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Important Audio Description Tips: Techniques to Make Visuals Heard

People may only hear your meeting and video’s visuals

1/23/2023 3:00:00 PM

Audio waveform with text underneath: Audio Description.

By Jennie Delisi, Accessibility Analyst

Imagine you are participating in a meeting. Half of the participants are together in a room. You are one of the online participants. The camera shows the speaker and the presentation slides. Suddenly, everyone in the room laughs, but nothing funny is onscreen. You reread the slide, but don’t get the joke. What happened?

We often communicate with a blend of audio and visual information. But there are times when only one of these communication channels are available. When communicating visual information we can take steps to ensure all of our audience receives the important information, even if they cannot see or understand the visual content. For videos this includes:

  • Important graphics.
  • Onscreen text.
  • Visuals that advance the plot.
  • Visual jokes.

People Who Use Audio Description

Many people use audio description. This includes:

  • People who are blind or have vision limitations (also known as “low vision”).
  • People who are deafblind. 
  • Some people with cognitive disabilities find information about what is onscreen helpful to support understanding. They may not know which visuals onscreen are important, or what some of them mean.

Types of Audio Description with Examples

There are different approaches to audio description. Select the approach that best fits your content, project requirements, and video hosting location and player.

Audio description included in the script

Some people plan their script or talking points to include descriptions of visuals onscreen. This can be a cost-effective way to include audio description. I use images in my presentations to reinforce learning concepts. I build the description of the visuals into my talking points.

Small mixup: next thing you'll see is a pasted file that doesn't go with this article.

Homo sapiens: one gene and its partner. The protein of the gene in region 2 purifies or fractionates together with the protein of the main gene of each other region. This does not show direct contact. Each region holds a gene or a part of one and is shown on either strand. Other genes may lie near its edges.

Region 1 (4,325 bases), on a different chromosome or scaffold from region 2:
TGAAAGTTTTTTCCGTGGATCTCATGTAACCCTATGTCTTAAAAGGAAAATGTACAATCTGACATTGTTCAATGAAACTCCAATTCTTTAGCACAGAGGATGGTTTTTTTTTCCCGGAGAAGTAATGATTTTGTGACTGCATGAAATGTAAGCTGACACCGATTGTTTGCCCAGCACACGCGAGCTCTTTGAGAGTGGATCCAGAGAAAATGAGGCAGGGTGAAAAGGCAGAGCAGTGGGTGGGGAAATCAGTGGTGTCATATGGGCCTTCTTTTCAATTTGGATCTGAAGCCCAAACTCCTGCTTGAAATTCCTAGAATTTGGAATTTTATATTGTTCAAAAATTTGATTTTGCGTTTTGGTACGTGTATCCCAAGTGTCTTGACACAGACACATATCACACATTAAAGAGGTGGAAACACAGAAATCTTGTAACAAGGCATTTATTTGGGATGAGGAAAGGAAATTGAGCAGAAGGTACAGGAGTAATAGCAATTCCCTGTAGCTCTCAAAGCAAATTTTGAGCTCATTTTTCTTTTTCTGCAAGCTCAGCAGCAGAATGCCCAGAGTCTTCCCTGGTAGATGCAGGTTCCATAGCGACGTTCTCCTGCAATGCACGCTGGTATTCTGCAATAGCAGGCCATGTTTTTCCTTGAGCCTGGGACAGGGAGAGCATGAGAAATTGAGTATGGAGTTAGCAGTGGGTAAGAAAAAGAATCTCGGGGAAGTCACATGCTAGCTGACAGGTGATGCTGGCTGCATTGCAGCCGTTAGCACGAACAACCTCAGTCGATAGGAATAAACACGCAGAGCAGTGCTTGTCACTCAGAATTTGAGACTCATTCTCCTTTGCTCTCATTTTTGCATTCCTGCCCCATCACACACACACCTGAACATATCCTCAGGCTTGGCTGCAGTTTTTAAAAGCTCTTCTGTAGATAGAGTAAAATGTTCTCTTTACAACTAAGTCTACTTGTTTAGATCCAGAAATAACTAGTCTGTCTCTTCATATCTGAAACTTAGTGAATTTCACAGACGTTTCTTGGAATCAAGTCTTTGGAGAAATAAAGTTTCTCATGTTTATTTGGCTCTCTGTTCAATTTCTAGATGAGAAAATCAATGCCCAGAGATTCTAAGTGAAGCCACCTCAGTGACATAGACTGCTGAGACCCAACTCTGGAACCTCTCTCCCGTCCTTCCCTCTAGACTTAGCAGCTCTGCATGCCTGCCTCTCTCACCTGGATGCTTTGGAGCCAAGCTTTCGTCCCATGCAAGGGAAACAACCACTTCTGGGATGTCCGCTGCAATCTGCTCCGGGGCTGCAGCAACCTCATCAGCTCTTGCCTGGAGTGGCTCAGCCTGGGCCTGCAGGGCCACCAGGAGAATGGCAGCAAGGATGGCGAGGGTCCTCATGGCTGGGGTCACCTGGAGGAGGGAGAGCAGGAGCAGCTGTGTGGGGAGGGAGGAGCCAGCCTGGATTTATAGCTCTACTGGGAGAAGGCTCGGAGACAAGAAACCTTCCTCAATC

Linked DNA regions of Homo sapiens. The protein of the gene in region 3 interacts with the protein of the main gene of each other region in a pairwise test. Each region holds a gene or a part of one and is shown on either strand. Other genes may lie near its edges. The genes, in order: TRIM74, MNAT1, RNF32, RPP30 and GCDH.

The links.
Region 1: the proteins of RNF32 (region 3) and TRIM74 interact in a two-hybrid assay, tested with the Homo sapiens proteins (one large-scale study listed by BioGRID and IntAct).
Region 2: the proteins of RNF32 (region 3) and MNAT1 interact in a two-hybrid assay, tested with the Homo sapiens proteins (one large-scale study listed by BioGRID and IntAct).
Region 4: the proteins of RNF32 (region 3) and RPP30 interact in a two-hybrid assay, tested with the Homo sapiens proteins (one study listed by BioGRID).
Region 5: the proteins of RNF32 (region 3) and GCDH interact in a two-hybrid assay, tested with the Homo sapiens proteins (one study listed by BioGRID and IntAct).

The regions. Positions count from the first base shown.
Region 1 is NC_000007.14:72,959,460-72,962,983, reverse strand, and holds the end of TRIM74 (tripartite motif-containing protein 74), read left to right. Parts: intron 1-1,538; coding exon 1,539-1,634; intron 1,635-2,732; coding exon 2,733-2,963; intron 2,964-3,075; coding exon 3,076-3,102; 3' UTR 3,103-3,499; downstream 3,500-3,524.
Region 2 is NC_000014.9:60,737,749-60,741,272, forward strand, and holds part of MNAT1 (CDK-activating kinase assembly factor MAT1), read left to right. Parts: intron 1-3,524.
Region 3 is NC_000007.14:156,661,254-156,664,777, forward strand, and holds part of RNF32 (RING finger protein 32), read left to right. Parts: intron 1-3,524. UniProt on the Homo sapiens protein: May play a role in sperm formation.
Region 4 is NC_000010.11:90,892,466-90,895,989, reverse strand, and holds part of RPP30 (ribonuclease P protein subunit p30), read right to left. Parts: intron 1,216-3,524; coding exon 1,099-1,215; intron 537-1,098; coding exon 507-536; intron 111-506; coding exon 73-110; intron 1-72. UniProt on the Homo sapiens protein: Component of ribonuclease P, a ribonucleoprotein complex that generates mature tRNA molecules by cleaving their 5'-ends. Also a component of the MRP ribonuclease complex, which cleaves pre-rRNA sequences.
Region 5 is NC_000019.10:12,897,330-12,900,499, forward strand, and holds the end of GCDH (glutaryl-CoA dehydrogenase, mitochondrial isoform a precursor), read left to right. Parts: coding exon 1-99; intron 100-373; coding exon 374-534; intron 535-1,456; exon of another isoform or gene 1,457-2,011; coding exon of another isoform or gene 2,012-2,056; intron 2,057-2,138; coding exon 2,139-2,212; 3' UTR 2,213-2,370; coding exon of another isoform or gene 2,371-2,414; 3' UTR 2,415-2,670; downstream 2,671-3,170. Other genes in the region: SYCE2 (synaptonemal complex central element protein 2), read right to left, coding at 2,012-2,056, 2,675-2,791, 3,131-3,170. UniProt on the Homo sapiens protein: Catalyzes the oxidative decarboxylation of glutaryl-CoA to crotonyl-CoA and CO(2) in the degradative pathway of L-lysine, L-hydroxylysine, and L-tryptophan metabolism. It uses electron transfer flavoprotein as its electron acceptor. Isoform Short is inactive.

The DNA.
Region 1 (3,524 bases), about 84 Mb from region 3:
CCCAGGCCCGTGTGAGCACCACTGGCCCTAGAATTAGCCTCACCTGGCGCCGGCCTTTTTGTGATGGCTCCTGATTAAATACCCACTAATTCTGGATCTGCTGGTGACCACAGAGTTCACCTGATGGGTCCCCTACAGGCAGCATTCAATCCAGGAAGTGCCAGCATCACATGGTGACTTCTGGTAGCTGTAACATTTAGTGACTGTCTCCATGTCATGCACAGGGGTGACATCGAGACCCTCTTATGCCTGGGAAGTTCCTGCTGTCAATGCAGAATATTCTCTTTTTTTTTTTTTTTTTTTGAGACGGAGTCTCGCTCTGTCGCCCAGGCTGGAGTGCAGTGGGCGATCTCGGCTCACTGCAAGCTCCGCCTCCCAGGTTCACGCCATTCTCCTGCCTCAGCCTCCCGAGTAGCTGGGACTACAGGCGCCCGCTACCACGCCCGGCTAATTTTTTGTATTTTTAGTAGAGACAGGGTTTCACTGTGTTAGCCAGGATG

I gave a presentation about improving communication about accessibility. The session material focused on conversation partners – the people we speak with as part of our jobs. Some of our conversation partners are people learning new digital accessibility skills.

Woman writing on sticky notes, on a board.

For this image I included the following sentences with my talking points: 

“When they go to do that action, do they know what to do? Again, this is their goal. This person is writing information onto sticky notes on a wall. The items she knows how to do will feel comfortable to her. She will be more likely to tackle those items first.”

I included this audio description in the live presentation, and it is also in the recording. This did not require any post-production work.

The other benefit of this approach is that there is only one version of the video for everyone to review. The challenges with this approach can be:

  • Complex visuals may take more time to explain and may not benefit all viewers.
  • Some audio description may be unintentionally missed if you record in one take.

Extended audio description

Extended audio description uses a version of a video made with more time to include descriptions. Production teams use this when there is not enough time in the natural audio breaks to include the descriptions. A narrator’s voice interrupts during audio breaks to describe what is happening onscreen.

Some videos have a separate audio track for the audio descriptions. This requires an audio description capable video player. Example: Web Accessibility Initiative’s video “Keyboard Compatibility.” The button beneath the player allows you to “Enable Audio Description.”

There are times when having a separate audio track for audio description is not possible. In these cases, production teams may choose to produce two versions of the same video. One version with extended audio description, the other without. 

The UK Channel 4 created 2 versions of their Tokyo 2020 Paralympic Games Trailer. Warning: this video contains some images of blood and other fluids. Also, at the time of publication of this article, the automated captions mistakenly identify bocce balls as “botchable” and COVID as “covert.”

Similarly, the Office of Accessibility created 2 versions of the Accessibility Matters video: